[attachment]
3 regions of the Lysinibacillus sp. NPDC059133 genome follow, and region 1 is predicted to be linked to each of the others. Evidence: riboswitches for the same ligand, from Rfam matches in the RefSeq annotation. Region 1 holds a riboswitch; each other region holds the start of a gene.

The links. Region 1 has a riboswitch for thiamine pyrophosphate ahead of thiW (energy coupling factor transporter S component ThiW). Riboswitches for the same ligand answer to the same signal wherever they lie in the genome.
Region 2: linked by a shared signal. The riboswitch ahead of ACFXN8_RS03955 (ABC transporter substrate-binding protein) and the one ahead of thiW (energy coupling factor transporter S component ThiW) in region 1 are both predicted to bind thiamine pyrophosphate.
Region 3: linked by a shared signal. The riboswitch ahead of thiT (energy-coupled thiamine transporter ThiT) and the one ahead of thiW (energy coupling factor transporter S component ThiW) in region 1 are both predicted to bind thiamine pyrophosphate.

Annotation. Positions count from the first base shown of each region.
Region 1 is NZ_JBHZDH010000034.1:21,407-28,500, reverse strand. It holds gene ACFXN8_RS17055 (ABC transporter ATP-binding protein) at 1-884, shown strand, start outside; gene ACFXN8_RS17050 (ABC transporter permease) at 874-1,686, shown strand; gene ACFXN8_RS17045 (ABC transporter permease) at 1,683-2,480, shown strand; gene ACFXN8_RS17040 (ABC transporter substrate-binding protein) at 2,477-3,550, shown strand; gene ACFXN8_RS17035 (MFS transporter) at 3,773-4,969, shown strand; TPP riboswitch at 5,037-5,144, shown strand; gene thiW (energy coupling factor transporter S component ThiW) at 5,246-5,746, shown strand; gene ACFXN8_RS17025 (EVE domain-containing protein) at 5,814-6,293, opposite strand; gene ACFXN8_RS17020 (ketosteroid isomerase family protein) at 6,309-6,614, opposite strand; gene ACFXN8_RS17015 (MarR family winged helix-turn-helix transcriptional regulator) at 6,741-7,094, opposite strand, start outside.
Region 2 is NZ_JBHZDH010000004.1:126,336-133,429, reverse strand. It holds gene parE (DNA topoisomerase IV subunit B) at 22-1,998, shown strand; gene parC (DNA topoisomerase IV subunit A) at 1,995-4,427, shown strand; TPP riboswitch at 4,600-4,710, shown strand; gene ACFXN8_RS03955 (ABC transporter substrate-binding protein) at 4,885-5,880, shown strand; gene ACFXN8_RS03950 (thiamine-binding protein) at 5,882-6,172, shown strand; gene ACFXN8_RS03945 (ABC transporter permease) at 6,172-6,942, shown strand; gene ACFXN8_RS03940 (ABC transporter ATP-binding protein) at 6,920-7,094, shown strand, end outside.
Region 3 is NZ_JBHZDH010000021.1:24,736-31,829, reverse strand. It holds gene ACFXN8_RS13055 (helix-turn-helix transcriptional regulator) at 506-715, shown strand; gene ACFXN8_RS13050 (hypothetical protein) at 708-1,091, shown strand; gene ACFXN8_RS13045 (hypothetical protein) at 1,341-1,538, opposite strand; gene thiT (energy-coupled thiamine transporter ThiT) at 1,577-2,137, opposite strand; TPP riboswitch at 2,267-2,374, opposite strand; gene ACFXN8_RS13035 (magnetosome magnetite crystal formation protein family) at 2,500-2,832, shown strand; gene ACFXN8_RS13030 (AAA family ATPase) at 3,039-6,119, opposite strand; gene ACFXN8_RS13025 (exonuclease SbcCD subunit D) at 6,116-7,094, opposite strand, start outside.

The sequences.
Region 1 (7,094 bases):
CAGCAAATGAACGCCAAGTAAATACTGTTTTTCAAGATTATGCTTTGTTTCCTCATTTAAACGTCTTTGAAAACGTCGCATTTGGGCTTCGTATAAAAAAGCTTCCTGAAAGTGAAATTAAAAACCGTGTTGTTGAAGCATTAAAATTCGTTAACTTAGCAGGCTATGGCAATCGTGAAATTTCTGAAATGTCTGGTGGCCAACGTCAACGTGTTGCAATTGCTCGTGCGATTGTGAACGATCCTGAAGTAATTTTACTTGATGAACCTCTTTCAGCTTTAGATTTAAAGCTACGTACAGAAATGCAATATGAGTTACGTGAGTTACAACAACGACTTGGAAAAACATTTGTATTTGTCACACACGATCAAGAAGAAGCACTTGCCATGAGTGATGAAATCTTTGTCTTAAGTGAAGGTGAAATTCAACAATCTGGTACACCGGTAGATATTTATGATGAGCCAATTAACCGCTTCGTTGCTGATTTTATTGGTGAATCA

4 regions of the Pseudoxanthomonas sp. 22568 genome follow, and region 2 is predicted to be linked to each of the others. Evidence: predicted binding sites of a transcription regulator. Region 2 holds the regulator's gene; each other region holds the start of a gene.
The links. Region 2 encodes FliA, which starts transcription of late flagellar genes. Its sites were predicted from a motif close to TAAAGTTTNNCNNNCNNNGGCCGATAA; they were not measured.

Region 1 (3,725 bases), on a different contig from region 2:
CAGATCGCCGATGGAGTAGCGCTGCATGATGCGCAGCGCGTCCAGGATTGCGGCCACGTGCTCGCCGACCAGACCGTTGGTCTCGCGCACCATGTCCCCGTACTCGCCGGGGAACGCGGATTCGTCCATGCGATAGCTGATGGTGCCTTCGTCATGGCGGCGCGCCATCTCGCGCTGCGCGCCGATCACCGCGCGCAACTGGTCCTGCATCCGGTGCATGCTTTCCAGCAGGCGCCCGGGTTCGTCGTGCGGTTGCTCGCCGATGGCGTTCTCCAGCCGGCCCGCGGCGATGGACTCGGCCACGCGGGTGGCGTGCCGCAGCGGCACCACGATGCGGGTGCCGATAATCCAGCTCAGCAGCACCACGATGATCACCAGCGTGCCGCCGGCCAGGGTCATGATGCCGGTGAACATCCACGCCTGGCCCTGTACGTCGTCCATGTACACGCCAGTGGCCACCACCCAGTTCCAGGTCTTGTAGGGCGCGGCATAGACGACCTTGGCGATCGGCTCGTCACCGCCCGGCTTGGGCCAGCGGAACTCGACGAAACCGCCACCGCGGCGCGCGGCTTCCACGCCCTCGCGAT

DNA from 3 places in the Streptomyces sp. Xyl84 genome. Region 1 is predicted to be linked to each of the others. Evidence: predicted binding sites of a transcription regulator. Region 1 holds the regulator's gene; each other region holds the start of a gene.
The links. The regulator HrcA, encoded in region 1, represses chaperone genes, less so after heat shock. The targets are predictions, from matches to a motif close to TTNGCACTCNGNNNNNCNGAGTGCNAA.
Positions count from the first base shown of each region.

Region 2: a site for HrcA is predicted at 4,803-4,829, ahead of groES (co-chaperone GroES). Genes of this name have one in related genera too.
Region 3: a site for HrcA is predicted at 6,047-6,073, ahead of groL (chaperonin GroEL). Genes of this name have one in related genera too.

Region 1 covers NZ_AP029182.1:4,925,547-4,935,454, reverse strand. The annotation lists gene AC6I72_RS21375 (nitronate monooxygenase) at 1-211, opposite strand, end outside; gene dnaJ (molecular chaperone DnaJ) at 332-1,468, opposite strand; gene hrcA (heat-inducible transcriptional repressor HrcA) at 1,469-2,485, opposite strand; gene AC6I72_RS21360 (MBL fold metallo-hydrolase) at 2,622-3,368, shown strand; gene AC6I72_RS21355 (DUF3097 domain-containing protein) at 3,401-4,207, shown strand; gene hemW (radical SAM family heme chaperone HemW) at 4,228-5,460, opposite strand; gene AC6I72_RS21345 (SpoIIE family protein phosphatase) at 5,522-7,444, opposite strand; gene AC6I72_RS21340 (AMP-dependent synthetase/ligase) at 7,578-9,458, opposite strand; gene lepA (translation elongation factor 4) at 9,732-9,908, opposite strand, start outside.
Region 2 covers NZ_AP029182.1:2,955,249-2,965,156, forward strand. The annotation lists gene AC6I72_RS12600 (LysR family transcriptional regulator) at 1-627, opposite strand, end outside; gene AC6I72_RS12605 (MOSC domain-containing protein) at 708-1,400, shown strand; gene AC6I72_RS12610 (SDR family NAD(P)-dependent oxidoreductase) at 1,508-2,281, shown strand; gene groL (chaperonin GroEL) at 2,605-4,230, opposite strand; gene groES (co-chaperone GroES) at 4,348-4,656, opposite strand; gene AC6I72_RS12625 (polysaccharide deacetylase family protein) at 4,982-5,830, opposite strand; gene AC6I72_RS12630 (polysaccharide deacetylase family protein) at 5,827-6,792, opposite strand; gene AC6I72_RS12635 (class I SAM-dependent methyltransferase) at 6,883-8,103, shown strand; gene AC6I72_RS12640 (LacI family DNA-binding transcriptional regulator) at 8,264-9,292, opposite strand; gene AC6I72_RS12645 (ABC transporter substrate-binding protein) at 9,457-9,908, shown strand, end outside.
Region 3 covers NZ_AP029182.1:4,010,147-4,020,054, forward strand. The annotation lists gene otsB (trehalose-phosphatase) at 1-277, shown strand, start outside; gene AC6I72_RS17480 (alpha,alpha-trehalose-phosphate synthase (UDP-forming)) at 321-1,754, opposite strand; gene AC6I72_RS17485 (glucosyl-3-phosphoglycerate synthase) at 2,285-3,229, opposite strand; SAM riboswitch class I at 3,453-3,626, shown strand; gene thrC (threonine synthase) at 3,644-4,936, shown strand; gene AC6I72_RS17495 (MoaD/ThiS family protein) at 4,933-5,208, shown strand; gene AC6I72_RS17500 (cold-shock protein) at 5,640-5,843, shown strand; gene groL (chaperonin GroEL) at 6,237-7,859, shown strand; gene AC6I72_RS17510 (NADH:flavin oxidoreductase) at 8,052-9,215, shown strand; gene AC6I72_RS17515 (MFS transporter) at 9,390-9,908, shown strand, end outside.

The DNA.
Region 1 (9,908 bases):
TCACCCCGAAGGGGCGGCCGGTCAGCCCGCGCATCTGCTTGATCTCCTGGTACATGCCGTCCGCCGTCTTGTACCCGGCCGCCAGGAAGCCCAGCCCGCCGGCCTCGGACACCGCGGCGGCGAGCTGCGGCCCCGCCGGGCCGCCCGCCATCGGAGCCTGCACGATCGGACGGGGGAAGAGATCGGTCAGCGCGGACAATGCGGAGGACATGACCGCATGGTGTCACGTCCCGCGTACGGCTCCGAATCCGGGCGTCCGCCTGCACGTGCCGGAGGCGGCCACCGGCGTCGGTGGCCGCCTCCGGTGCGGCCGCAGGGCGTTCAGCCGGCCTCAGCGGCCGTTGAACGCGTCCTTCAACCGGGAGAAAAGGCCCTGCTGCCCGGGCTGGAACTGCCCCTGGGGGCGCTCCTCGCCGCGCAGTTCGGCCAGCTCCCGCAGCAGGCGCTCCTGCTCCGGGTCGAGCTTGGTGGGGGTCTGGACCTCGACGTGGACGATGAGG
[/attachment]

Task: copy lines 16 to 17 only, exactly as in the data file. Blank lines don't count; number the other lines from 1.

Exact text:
DNA from 3 places in the Streptomyces sp. Xyl84 genome. Region 1 is predicted to be linked to each of the others. Evidence: predicted binding sites of a transcription regulator. Region 1 holds the regulator's gene; each other region holds the start of a gene.
The links. The regulator HrcA, encoded in region 1, represses chaperone genes, less so after heat shock. The targets are predictions, from matches to a motif close to TTNGCACTCNGNNNNNCNGAGTGCNAA.